How to Handle Missions History, Part One

imageI was just looking for some lunch on our first day in Jerusalem. What I found, however, was my dumbfounded feet on the Via Dolarosa. Mind. Blown.

The Via Dolarosa is the presumed route that Jesus took as he carried his cross. Forget food, I was devouring the streets. I was standing where Jesus stood. There was even a landmark where Jesus had rested his hand. Are you serious—of course I put my hand there too! Then I rounded a corner and, behold, a scale droppeth forty feet below me. Some party-pooping archeologist had set it up to show the growth of Jerusalem over time. The ancient city had constantly risen, one foundation being built on another. And the foundation of Jesus’ day, the holy ground that I thought I was walking on, was actually about five feet below me.

It had totally slipped my mind that history had gone on long after Jesus stepped there.

The funny this is, I do the same thing with missions history. I open up the Book of Acts and presume I’m walking the same paths. And though the Scriptures totally inform my life on mission, it’s easy to forget there has been nearly two millennia of missions history in the meantime.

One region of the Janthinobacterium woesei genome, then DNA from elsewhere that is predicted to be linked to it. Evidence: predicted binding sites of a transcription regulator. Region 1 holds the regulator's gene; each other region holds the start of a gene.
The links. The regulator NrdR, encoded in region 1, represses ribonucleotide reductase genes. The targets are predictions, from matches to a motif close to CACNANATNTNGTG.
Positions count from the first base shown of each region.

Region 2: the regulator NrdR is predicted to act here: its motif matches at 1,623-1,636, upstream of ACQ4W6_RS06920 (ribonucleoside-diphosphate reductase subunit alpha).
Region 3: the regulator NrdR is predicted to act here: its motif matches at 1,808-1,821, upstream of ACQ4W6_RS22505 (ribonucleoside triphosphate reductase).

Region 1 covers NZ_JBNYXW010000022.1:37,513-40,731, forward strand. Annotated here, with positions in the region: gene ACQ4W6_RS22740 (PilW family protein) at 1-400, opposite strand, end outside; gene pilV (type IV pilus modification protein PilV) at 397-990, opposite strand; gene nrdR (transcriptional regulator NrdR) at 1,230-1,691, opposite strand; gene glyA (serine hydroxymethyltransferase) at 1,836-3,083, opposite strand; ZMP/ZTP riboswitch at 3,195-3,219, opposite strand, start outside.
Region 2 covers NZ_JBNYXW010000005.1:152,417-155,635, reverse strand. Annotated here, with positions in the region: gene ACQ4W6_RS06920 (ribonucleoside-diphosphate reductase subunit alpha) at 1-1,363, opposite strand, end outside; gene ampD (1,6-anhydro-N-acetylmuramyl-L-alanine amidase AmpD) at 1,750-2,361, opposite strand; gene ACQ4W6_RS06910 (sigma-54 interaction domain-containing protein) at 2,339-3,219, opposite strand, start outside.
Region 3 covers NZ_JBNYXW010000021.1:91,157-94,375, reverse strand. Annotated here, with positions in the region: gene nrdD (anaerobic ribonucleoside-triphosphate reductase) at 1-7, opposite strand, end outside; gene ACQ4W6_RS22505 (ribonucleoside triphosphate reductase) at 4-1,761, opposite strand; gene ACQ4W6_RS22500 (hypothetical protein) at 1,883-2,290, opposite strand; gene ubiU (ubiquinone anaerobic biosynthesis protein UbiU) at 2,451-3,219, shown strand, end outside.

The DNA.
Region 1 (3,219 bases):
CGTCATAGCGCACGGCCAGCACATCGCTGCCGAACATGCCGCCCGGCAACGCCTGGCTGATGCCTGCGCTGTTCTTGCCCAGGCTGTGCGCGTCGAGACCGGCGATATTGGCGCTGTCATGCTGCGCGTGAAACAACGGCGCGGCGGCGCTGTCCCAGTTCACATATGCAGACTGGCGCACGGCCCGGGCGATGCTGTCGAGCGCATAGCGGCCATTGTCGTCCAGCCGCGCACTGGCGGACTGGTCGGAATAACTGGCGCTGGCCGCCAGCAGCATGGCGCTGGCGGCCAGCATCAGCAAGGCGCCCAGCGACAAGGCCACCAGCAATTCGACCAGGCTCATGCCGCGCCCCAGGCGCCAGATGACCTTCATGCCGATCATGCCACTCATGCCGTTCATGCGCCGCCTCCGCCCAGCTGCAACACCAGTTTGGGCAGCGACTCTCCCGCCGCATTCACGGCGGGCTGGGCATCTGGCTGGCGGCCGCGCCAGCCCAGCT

If we embrace our identity as people sent on mission, this history must become more than information. We can be informed, but still sit on the sidelines. If we are to take the baton into the next leg of missions history, we’ve gotta do something with this great saga.

Here’s the thing though: missions history is like American Ninja Warrior—step into it without much preparation and you’re gonna get owned. It can be deeply encouraging, but also frightening and confusing. How do we handle all the death and suffering and bad examples and lingering unreached places? We can’t. Not without (1) setting our eyes on Jesus and (2) building a hardy theological foundation. Matthew 24 helps us do both.

There, Jesus has triumphantly entered Jerusalem with his disciples for the last time. He’s cleared out the temple—again. And he has pulled no punches about the arrival of his kingdom. At night he retreats to Bethany to rest and his disciples finally get their chance. They ask,

when will these things be, and what will be the sign of your coming and of the end of the age? (v. 3)

Ever ask someone a question and then realize you had no clue what you were getting into? That’s pretty much what’s happening here. The disciples seem to be thinking, “Lord, you’re talking a big game and we believe you—so when are you gonna put on your Superman suit and take over the world?”

So Jesus answers them in verses 4-14—but by giving his take on the last days, the period of time from the coming of the Holy Spirit on the day of Pentecost to the day of Christ’s second coming. It’s a great little summation of the church age and missions history. And it breaks down into three movements: the nations rage, the church suffers, the gospel advances.

Next post we’ll unpack them one at a time…

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